Friday, 26 September 2014

Miles and Dad

I've got more CDs by Miles Davis than by anyone else. Not sure how many. About 50. That is hardly an accident and so his music must matter to me. I think the first Miles album I heard was 'Sketches of Spain'. The main piece on this is an arrangement by Gil Evans of the middle movement of Rodrigo's guitar Concerto de Aranjuez. The melody is very familiar now and has been arranged and recorded umpteen times over. I've read that some jazz critics didn't care much for the album - it seemed a bit bland, wallpaper music to some. It is music that can be ignored I suppose. Don't turn the volume up, pick-up a magazine, drink some wine - 'Sketches of Spain' can be ignored, but I don't think it should be.

Miles Davis wasn't always a happy man; he abused drugs and alcohol for much of his adult life. He was often in physical pain; he had many relationships with beautiful women but they were often destructive and he treated the women badly. The anguish that was part of his life is close to the surface in his soloing on 'Sketches of Spain' (not that this was an especially bad time in his life). Davis was not one to shout about his hurt (though he didn't suffer fools gladly) but neither was he able to run away from it. There is an open beauty to his playing at this time - as spare and as minimal as ever - that is starkly exposed by Evans' settings. One friend says he really doesn't care for the Davis/Evans account of the Rodrigo melody; I'm not sure what his problem with it is exactly but it could be the nakedness of Davis' trumpet lines are at times too hard to bear. Certainly it hasn't the romance of the original.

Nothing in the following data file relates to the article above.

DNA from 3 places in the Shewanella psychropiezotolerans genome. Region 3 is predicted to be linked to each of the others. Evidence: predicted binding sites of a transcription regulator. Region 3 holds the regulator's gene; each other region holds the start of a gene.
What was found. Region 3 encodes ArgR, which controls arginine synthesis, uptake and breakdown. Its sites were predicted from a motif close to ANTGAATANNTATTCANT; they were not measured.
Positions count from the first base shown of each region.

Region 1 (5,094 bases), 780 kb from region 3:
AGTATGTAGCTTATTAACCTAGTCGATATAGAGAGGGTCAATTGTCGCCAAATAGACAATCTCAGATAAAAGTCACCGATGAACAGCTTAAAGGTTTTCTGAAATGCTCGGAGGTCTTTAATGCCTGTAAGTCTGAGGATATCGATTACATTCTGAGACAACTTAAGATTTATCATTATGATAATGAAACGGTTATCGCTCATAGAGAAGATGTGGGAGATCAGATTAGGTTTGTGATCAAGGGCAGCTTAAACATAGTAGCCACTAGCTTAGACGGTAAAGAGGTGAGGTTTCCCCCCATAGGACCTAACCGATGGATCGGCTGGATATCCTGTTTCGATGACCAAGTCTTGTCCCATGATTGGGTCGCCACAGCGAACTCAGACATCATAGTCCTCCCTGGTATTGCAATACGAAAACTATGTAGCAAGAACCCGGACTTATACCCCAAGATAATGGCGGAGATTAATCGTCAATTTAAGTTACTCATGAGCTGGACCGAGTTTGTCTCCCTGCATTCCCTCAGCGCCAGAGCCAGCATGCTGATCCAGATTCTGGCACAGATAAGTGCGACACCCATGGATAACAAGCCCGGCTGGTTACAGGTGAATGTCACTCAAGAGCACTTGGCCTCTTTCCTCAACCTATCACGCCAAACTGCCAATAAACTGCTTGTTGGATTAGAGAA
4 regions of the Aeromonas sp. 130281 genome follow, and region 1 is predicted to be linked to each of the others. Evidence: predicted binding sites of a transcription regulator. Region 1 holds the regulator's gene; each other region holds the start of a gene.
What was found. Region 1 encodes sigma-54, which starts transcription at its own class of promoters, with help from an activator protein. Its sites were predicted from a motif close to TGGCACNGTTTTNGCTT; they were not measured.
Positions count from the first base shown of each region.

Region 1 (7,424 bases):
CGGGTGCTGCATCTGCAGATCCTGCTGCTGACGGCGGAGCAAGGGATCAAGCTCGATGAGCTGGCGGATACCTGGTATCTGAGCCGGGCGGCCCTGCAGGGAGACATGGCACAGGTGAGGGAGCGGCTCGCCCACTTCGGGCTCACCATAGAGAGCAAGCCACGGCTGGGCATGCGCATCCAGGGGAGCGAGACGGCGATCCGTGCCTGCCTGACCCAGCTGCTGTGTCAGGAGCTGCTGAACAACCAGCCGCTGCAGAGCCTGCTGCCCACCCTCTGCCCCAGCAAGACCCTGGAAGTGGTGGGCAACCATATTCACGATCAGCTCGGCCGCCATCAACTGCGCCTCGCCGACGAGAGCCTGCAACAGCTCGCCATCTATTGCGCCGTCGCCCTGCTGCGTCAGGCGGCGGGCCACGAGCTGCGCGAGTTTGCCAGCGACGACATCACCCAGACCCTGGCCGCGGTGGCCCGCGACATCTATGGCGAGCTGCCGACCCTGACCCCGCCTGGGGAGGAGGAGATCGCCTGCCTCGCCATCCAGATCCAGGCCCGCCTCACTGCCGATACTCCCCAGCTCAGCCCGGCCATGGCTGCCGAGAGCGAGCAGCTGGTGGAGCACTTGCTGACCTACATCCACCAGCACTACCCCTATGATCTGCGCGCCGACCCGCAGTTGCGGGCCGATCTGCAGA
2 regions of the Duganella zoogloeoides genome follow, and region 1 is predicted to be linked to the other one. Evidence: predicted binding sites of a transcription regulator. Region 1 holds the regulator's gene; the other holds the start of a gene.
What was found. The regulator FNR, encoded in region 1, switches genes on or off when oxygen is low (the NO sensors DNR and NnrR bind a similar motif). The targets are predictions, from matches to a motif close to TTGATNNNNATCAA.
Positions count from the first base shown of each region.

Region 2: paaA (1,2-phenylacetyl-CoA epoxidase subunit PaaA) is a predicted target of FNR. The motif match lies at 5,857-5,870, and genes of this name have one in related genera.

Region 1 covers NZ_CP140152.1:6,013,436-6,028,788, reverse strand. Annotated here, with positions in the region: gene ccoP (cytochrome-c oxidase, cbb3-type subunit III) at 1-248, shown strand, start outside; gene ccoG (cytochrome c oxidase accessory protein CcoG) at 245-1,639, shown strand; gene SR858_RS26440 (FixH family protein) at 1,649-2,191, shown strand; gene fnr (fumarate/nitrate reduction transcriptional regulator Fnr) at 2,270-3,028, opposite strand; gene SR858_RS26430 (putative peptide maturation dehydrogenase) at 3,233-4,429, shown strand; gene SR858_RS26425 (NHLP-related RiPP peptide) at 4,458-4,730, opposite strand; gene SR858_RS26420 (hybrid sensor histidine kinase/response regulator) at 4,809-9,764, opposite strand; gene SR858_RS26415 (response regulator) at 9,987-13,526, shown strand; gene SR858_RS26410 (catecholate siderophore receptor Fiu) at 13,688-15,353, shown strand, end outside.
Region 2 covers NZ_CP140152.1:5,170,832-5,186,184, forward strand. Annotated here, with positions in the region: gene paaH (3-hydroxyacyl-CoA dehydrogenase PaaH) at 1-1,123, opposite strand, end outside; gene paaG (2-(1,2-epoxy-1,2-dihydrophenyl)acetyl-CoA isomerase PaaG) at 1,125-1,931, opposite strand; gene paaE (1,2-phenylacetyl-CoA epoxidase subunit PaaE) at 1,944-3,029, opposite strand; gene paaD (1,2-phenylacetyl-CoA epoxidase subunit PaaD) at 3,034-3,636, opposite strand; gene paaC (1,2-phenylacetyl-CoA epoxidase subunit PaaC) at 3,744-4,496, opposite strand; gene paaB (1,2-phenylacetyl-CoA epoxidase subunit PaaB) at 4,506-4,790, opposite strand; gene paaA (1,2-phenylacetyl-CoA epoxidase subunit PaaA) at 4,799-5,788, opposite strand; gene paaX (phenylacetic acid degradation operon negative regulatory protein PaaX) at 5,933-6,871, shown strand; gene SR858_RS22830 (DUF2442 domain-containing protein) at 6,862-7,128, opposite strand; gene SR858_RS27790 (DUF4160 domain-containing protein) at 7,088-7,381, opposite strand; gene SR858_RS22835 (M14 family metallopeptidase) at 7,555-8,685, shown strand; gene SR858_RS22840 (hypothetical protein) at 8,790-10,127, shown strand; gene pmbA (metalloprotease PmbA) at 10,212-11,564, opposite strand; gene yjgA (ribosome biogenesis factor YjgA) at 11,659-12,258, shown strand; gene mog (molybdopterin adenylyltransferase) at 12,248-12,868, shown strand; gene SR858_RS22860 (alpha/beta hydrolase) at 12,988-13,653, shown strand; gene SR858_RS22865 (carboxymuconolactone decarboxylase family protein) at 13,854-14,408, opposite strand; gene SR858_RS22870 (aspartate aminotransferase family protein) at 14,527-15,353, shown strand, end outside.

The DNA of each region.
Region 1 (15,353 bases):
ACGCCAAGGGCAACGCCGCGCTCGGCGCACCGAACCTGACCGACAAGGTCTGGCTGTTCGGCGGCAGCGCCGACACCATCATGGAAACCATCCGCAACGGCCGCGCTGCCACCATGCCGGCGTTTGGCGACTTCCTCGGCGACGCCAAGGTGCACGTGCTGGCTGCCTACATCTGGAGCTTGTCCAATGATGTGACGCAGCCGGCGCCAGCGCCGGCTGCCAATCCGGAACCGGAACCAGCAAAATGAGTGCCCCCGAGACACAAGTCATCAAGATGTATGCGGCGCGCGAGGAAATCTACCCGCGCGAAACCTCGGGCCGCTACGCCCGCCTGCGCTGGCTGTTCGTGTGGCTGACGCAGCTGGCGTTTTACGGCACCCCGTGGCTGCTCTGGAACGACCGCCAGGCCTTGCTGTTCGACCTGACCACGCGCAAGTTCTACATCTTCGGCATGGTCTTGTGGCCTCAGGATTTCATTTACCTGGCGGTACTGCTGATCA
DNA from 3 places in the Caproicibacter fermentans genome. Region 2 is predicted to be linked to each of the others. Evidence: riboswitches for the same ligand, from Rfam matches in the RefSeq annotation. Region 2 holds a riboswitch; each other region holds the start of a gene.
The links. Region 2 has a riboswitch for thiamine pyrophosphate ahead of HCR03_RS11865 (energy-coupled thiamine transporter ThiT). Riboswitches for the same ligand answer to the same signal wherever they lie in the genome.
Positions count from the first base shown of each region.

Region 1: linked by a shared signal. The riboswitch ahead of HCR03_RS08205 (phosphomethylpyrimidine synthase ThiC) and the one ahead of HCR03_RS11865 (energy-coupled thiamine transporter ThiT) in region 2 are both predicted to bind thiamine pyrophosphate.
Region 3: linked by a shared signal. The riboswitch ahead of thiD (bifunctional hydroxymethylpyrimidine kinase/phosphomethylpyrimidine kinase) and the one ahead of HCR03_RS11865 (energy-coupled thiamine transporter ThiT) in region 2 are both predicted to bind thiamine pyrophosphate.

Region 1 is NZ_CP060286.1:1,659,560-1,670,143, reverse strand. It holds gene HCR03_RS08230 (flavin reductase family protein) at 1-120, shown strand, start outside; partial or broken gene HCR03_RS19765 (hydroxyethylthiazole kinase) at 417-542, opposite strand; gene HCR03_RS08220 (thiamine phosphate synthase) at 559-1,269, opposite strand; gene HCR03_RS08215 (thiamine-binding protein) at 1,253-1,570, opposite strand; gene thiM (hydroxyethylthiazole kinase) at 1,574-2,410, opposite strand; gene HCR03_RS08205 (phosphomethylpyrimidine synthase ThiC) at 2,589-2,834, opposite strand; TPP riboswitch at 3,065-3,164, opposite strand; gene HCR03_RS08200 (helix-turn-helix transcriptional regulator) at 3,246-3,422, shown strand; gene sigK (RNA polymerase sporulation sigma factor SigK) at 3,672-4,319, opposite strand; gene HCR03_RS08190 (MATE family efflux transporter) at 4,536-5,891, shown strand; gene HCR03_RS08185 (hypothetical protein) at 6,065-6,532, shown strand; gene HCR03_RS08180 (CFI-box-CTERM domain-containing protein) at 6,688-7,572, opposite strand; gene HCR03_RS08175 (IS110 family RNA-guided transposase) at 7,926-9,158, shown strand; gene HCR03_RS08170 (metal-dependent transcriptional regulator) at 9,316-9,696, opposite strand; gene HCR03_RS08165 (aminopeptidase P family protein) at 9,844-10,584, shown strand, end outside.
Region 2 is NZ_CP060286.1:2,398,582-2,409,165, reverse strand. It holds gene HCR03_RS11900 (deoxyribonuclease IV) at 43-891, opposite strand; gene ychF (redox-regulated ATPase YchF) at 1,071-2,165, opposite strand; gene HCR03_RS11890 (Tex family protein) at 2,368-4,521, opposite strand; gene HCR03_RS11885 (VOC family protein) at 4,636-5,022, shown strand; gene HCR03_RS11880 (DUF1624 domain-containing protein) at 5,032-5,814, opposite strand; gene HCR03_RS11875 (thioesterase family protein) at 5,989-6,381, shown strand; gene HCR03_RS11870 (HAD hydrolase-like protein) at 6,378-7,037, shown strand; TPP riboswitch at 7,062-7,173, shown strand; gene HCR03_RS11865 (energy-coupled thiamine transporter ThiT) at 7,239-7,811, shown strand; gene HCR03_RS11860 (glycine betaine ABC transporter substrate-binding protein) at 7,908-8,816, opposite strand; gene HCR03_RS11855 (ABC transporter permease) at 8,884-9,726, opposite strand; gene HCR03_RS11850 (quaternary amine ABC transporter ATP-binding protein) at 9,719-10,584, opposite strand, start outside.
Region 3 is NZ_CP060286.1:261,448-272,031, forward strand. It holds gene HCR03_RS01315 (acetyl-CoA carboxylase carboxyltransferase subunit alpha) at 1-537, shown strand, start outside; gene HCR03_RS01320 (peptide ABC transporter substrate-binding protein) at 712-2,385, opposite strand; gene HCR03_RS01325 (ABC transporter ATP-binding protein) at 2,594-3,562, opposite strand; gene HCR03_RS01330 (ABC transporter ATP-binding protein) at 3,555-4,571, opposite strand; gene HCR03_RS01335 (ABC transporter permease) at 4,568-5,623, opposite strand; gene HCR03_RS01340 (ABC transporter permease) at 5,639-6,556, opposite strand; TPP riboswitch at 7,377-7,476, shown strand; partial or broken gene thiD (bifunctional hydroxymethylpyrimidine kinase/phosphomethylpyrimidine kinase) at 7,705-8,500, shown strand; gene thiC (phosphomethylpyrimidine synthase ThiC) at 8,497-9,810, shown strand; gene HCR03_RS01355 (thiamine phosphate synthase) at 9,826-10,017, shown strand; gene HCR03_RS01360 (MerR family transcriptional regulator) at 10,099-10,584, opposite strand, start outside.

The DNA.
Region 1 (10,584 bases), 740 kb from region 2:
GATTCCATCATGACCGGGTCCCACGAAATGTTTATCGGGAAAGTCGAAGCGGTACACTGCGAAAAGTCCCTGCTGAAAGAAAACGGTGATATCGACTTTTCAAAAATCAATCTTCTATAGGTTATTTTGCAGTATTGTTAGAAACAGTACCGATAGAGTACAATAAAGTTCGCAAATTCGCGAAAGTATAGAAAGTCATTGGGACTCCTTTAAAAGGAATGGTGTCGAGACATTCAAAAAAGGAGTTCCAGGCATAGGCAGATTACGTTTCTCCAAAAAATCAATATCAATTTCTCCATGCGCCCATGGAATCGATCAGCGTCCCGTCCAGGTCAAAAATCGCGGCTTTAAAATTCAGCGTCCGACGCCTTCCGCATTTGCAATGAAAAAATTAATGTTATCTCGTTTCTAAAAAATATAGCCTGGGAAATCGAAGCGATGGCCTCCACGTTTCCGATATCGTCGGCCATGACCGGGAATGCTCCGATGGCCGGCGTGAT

'Sketches of Spain' was released in 1960 I think. I heard it in the early 70s. It was a record that I borrowed from the London Borough of Southwark's record library. I can't even borrow a CD from the library anymore. Vinyl records are quite delicate things of course, easily damaged. If you borrowed library records it was prudent to go for ones that had been borrowed only two or three times. Older records often looked as though Sunday tea had been served on them. The librarians who bought the records did not necessarily have good judgement but in days long before Spotify and so on it wasn't easy to hear new music. Record libraries enabled me to take a chance on music that I didn't know, and 'Sketches of Spain' (and discs by Thelonious Monk and Ornette Coleman) was a very fortunate chance. 

Miles was born in 1926 and died in 1991. My father was born in 1925 and died in 1991. Apart from the contemporaneity they had just about nothing in common. Miles could not have been my father, of course, nor would I wanted someone like him as a father; he was far too volatile and selfish a man. My dad was - in cultural and life-style terms - a much more conservative man than someone like Miles. It is odd to be reminded, however, that men so different were contemporaries and that not all dads were like your own father.

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